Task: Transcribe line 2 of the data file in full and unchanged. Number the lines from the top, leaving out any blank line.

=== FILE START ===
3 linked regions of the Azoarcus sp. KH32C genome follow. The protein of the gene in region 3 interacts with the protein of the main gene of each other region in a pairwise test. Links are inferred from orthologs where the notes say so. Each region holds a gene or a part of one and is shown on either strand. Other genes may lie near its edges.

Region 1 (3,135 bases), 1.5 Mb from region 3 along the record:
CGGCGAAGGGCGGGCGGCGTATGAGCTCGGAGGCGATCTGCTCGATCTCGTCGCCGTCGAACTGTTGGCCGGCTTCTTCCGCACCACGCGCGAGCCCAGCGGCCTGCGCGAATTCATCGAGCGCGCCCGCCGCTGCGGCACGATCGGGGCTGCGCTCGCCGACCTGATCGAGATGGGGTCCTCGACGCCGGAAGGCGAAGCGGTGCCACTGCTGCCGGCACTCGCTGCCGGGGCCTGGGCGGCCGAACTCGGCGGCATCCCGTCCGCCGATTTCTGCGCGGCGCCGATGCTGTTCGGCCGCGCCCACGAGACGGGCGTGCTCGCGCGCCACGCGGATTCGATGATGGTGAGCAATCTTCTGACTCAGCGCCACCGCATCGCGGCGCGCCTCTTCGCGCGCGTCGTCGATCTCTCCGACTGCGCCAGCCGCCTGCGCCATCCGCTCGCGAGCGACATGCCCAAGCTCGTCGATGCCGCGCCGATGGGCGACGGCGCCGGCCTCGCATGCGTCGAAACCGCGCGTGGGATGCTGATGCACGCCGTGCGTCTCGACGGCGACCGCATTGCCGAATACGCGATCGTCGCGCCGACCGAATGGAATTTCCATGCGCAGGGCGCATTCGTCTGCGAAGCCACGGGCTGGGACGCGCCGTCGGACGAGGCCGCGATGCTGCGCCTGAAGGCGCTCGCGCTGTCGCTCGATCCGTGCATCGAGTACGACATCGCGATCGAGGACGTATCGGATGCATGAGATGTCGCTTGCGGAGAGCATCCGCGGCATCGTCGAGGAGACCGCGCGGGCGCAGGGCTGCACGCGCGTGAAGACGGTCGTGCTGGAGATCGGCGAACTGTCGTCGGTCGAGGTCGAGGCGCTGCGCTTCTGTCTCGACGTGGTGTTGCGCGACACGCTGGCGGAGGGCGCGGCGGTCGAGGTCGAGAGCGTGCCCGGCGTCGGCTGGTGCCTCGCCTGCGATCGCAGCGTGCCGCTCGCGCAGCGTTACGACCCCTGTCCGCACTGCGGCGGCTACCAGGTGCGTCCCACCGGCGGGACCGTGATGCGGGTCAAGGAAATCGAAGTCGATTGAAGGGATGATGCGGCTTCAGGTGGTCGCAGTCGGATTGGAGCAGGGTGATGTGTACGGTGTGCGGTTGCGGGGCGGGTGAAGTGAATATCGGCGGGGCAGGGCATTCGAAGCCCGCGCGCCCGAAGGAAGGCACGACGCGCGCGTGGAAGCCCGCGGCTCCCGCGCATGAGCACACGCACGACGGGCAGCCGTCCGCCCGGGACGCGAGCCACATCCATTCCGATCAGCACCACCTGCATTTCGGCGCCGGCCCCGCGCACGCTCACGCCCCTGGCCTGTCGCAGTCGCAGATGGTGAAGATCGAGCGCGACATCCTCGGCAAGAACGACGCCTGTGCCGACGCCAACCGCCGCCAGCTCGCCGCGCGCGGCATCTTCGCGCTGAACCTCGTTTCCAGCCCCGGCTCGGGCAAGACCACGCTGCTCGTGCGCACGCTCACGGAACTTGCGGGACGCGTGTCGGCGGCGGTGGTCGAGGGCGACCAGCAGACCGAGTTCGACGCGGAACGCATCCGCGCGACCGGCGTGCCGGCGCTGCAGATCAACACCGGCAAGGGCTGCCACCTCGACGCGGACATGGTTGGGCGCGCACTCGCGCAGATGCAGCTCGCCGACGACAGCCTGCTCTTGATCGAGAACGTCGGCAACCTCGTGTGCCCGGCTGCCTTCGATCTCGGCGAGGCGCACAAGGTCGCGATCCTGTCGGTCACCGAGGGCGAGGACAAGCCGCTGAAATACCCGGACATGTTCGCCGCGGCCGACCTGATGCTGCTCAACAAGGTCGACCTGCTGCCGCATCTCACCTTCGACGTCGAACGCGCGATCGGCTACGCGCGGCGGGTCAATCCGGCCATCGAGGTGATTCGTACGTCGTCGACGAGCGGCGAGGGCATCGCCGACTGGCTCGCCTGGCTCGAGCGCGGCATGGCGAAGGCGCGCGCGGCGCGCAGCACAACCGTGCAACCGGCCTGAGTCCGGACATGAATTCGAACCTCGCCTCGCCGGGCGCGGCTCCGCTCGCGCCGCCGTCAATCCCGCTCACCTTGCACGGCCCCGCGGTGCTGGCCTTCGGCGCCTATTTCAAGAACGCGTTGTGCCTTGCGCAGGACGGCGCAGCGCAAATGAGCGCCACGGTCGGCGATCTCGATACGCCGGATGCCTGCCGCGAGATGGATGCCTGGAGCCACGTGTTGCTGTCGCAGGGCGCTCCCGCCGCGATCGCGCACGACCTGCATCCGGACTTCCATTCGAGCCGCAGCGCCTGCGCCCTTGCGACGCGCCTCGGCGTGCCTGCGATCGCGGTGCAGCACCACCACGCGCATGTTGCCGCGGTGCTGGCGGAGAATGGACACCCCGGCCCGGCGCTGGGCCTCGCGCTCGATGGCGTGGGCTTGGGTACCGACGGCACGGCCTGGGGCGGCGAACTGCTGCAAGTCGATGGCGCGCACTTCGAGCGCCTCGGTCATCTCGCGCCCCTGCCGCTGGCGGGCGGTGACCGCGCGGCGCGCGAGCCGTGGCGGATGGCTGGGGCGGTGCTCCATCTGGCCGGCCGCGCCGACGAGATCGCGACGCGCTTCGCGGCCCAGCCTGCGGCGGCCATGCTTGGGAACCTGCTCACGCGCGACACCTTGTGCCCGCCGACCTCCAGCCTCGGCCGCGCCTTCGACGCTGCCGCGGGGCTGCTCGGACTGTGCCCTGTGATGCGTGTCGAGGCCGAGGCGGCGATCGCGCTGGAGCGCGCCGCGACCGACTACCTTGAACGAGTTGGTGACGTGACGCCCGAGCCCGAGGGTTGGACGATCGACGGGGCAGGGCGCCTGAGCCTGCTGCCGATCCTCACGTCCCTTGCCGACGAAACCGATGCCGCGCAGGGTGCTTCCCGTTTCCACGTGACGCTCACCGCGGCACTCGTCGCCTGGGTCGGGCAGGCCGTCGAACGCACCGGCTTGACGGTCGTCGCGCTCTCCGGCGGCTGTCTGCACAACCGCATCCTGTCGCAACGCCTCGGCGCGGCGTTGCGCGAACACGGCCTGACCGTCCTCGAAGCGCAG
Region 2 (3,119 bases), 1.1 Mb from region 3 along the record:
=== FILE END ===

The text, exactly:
Region 1 (3,135 bases), 1.5 Mb from region 3 along the record: